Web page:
I was really knackered by the time we got back to the room. Legs were aching and I just felt like sleeping. I saw quite a bit today and I was all the more excited about where I was going tomorrow — the tallest building in the world and the biggest mall in the region!

*P.S: Me & Azhad did our best… but we couldn’t finish the entire chicken.


Next posts in this series:

UAE 2010: Dubai Mall (Aquarium, Underwater Zoo & Gold Souk) – Part 1

UAE 2010: Burj Khalifa, At the Top (and Wafi Mall) – Part 2

UAE 2010: Mall of Emirates and Times Square Center

UAE 2010: Driving around Dubai (Souk Madinat Jumeirah, The Atlantis & The Palm Islands) – Part 1

UAE 2010: Dubai Marina, Jumeirah, The Walk and David Guetta concert – Part 2

UAE 2010: Showing my parents the sights of Dubai; inside Ibn Battuta Mall

UAE 2010: From the desert sands of Abu Dhabi to the corniche

UAE 2010: Yas Island, Abu Dhabi – Ferrari World and Yas Marina Circuit

Previous posts in this series:

UAE 2010: Heading back to the Gulf after 7 years

UAE 2010: Driving from Abu Dhabi to Dubai (& back)

UAE 2010: Sheikh Zayed Mosque, Abu Dhabi

Related Posts with Thumbnails

15 Comments

  • Loiyumba

    11/05/2010

    AWESOME

    [Reply]

  • Zulfikar

    11/05/2010

    very nice pics man..awesome!!

    [Reply]

  • Pingback: Internet Art – The Art of O :: Uncategorized :: Dubai Municipality ties up with Etisalat to provide Wi-fi connectivity in Zabeel Park

  • Nived

    13/05/2010

    Great snaps!!
    chicken looks yummy… 😉

    [Reply]

    Mithun Divakaran Reply:

    Oh it was! 🙂

    [Reply]

  • ABC

    29/06/2010

    Don’t know you, and came across this blog while looking for something… I don’t usually comment on stranger’s blogs but had to let you know that I find your pics absolutely stunning! 🙂

    [Reply]

    Mithun Divakaran Reply:

    Thanks a lot internet stranger! 🙂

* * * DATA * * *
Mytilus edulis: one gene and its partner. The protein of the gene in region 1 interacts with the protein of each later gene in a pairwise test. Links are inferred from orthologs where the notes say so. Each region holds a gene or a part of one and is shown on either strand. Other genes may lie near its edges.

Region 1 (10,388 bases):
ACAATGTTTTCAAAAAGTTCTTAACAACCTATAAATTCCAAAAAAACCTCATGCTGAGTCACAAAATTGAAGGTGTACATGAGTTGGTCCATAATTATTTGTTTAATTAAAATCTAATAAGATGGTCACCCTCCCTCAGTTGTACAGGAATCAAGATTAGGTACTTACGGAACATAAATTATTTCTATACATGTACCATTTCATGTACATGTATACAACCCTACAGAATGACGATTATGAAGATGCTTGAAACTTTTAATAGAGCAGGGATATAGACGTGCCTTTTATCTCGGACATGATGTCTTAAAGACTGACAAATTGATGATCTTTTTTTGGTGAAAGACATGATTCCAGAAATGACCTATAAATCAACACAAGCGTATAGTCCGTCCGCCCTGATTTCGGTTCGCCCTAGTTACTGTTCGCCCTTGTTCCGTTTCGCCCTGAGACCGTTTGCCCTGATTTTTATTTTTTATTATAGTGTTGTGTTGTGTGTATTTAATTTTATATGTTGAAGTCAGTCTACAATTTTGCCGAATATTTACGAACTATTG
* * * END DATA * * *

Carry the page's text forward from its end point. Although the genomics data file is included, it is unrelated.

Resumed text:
[Reply]

  • vipin aggarwal

    10/09/2010

    Awesome…m in dubai for the past 1 yr and been to almost all places u’ve covered in ur pics…bt they were never so beautiul as they look in ur pics..Gr8 work..!! btw which camera do u use..?

    [Reply]

    Mithun Divakaran Reply:

    Thanks for compliment Vipin. I use the Canon 7d and the lens I mostly used on this trip was the Canon 10-22mm wide angle.

    [Reply]

  • Rem

    28/10/2010

    its awesome…. you shud have mentioned the great Shindagha Tunnel also as comment for the last photo…. underwater subway connecting Bur Dubai-Diera

    [Reply]

    Mithun Divakaran Reply:

    Thanks, I’ll mention it but it didn’t come off as that impressive to me given the underwater tunnel connecting the Palm Islands Jumeirah, which was much longer.

    [Reply]

  • Pingback: Une sortie à Bur Dubai/Deira « YhelloW Dubai

  • Hamid Reza

    25/04/2011

    I’m also shocked like all the others. Your photos are dreamy. Thanks.

    [Reply]

  • vic

    24/08/2011

    Wow thanks for taking me on a tour:) Your photography looks professional.

    [Reply]

    Mithun Divakaran Reply:

    I would hardly call myself a professional, I’m still learning.

    [Reply]